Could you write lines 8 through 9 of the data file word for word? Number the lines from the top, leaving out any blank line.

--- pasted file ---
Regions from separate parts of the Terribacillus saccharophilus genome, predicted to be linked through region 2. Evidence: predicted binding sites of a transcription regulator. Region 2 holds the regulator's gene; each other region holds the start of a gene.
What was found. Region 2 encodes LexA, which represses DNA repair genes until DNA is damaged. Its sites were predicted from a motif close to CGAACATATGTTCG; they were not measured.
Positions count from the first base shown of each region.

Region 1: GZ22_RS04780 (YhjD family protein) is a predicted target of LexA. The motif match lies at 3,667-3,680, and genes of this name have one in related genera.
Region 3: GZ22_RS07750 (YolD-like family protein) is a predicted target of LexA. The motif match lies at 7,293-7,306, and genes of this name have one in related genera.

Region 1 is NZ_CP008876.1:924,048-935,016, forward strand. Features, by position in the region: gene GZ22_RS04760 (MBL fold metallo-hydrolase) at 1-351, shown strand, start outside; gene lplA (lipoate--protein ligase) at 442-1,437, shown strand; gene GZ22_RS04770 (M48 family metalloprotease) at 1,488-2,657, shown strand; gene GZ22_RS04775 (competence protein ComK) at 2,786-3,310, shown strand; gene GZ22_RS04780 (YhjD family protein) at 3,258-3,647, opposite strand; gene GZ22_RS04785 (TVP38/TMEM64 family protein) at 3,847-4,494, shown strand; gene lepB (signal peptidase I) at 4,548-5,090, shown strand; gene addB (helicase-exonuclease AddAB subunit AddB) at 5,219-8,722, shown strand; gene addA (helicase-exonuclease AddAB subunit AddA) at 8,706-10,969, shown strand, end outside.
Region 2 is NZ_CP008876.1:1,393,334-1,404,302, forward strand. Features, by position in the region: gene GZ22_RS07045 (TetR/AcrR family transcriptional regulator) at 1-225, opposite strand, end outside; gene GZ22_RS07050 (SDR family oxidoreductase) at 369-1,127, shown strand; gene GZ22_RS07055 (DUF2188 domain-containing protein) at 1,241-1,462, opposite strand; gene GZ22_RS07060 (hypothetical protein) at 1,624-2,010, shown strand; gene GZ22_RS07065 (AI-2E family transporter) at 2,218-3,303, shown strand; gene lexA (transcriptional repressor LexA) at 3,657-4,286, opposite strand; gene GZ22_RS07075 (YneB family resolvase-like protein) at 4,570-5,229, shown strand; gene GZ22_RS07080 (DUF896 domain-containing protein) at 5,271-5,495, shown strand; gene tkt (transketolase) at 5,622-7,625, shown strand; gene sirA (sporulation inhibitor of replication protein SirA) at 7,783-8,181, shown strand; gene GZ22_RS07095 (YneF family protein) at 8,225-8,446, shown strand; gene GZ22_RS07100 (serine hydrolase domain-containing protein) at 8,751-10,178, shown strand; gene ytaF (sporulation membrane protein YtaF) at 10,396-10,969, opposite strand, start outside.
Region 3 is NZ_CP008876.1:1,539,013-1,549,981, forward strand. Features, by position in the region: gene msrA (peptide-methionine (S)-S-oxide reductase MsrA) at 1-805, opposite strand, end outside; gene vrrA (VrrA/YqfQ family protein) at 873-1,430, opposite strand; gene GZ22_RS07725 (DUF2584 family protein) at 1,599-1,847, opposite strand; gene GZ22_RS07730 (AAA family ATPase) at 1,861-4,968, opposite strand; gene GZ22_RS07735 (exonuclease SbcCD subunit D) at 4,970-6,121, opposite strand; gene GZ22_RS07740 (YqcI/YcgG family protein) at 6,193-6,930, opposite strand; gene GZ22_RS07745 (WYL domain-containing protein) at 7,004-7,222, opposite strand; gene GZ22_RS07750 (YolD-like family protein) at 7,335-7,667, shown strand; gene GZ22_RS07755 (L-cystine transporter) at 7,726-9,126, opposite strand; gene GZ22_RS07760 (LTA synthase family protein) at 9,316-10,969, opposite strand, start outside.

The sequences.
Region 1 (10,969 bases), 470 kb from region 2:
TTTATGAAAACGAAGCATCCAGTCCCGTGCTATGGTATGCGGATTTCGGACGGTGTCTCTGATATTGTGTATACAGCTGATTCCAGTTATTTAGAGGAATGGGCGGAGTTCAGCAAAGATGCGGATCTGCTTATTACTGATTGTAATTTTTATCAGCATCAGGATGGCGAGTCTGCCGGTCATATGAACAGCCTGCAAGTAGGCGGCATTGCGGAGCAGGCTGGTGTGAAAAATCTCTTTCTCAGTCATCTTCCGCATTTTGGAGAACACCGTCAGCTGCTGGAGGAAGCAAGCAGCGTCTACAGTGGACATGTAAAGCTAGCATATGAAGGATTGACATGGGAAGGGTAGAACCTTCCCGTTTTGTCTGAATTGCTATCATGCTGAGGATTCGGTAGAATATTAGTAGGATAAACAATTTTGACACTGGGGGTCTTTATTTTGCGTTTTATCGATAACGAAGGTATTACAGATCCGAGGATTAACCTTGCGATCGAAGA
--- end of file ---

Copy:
Region 3 is NZ_CP008876.1:1,539,013-1,549,981, forward strand. Features, by position in the region: gene msrA (peptide-methionine (S)-S-oxide reductase MsrA) at 1-805, opposite strand, end outside; gene vrrA (VrrA/YqfQ family protein) at 873-1,430, opposite strand; gene GZ22_RS07725 (DUF2584 family protein) at 1,599-1,847, opposite strand; gene GZ22_RS07730 (AAA family ATPase) at 1,861-4,968, opposite strand; gene GZ22_RS07735 (exonuclease SbcCD subunit D) at 4,970-6,121, opposite strand; gene GZ22_RS07740 (YqcI/YcgG family protein) at 6,193-6,930, opposite strand; gene GZ22_RS07745 (WYL domain-containing protein) at 7,004-7,222, opposite strand; gene GZ22_RS07750 (YolD-like family protein) at 7,335-7,667, shown strand; gene GZ22_RS07755 (L-cystine transporter) at 7,726-9,126, opposite strand; gene GZ22_RS07760 (LTA synthase family protein) at 9,316-10,969, opposite strand, start outside.

The sequences.